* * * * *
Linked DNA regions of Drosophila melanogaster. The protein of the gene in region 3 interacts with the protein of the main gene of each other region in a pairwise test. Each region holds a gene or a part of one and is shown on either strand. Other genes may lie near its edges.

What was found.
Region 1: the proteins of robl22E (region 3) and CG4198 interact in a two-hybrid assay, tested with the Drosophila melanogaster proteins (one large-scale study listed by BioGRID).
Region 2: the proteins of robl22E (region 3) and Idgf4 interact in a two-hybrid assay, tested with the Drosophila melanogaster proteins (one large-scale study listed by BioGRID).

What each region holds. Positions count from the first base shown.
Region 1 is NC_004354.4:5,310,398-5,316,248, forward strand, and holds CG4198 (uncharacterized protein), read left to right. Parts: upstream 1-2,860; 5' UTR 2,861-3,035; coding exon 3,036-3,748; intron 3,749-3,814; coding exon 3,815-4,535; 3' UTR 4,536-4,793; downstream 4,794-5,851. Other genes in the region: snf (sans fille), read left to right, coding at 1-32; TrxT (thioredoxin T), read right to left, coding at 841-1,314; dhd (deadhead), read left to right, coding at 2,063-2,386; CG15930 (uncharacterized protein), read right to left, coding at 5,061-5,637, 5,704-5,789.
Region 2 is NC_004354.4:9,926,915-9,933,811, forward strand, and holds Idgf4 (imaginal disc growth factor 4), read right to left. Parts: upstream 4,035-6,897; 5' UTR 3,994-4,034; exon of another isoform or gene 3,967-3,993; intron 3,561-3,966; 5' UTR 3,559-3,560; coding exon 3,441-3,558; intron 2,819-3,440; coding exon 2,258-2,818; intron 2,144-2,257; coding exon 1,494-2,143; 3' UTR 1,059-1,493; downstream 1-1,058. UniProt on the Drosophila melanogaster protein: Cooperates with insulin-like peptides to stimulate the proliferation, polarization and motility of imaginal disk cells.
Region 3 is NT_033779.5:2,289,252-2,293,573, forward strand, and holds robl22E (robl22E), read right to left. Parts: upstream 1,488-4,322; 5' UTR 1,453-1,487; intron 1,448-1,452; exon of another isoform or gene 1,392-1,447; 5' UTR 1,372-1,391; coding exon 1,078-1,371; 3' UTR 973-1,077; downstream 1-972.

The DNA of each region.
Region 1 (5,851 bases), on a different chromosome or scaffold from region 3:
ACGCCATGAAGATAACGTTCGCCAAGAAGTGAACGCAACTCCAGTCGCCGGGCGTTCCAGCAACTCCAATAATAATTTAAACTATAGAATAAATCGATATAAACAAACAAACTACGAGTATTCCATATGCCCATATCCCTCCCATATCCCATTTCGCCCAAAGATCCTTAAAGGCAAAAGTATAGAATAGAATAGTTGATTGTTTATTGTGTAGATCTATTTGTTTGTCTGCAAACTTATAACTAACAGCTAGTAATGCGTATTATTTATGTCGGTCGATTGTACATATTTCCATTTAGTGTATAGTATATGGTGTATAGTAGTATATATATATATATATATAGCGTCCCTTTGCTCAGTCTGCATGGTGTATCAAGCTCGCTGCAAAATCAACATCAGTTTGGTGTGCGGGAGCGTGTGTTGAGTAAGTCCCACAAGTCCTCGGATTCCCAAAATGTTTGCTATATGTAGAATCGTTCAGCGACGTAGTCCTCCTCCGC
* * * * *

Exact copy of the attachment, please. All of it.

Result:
Linked DNA regions of Drosophila melanogaster. The protein of the gene in region 3 interacts with the protein of the main gene of each other region in a pairwise test. Each region holds a gene or a part of one and is shown on either strand. Other genes may lie near its edges.

What was found.
Region 1: the proteins of robl22E (region 3) and CG4198 interact in a two-hybrid assay, tested with the Drosophila melanogaster proteins (one large-scale study listed by BioGRID).
Region 2: the proteins of robl22E (region 3) and Idgf4 interact in a two-hybrid assay, tested with the Drosophila melanogaster proteins (one large-scale study listed by BioGRID).

What each region holds. Positions count from the first base shown.
Region 1 is NC_004354.4:5,310,398-5,316,248, forward strand, and holds CG4198 (uncharacterized protein), read left to right. Parts: upstream 1-2,860; 5' UTR 2,861-3,035; coding exon 3,036-3,748; intron 3,749-3,814; coding exon 3,815-4,535; 3' UTR 4,536-4,793; downstream 4,794-5,851. Other genes in the region: snf (sans fille), read left to right, coding at 1-32; TrxT (thioredoxin T), read right to left, coding at 841-1,314; dhd (deadhead), read left to right, coding at 2,063-2,386; CG15930 (uncharacterized protein), read right to left, coding at 5,061-5,637, 5,704-5,789.
Region 2 is NC_004354.4:9,926,915-9,933,811, forward strand, and holds Idgf4 (imaginal disc growth factor 4), read right to left. Parts: upstream 4,035-6,897; 5' UTR 3,994-4,034; exon of another isoform or gene 3,967-3,993; intron 3,561-3,966; 5' UTR 3,559-3,560; coding exon 3,441-3,558; intron 2,819-3,440; coding exon 2,258-2,818; intron 2,144-2,257; coding exon 1,494-2,143; 3' UTR 1,059-1,493; downstream 1-1,058. UniProt on the Drosophila melanogaster protein: Cooperates with insulin-like peptides to stimulate the proliferation, polarization and motility of imaginal disk cells.
Region 3 is NT_033779.5:2,289,252-2,293,573, forward strand, and holds robl22E (robl22E), read right to left. Parts: upstream 1,488-4,322; 5' UTR 1,453-1,487; intron 1,448-1,452; exon of another isoform or gene 1,392-1,447; 5' UTR 1,372-1,391; coding exon 1,078-1,371; 3' UTR 973-1,077; downstream 1-972.

The DNA of each region.
Region 1 (5,851 bases), on a different chromosome or scaffold from region 3:
ACGCCATGAAGATAACGTTCGCCAAGAAGTGAACGCAACTCCAGTCGCCGGGCGTTCCAGCAACTCCAATAATAATTTAAACTATAGAATAAATCGATATAAACAAACAAACTACGAGTATTCCATATGCCCATATCCCTCCCATATCCCATTTCGCCCAAAGATCCTTAAAGGCAAAAGTATAGAATAGAATAGTTGATTGTTTATTGTGTAGATCTATTTGTTTGTCTGCAAACTTATAACTAACAGCTAGTAATGCGTATTATTTATGTCGGTCGATTGTACATATTTCCATTTAGTGTATAGTATATGGTGTATAGTAGTATATATATATATATATATAGCGTCCCTTTGCTCAGTCTGCATGGTGTATCAAGCTCGCTGCAAAATCAACATCAGTTTGGTGTGCGGGAGCGTGTGTTGAGTAAGTCCCACAAGTCCTCGGATTCCCAAAATGTTTGCTATATGTAGAATCGTTCAGCGACGTAGTCCTCCTCCGC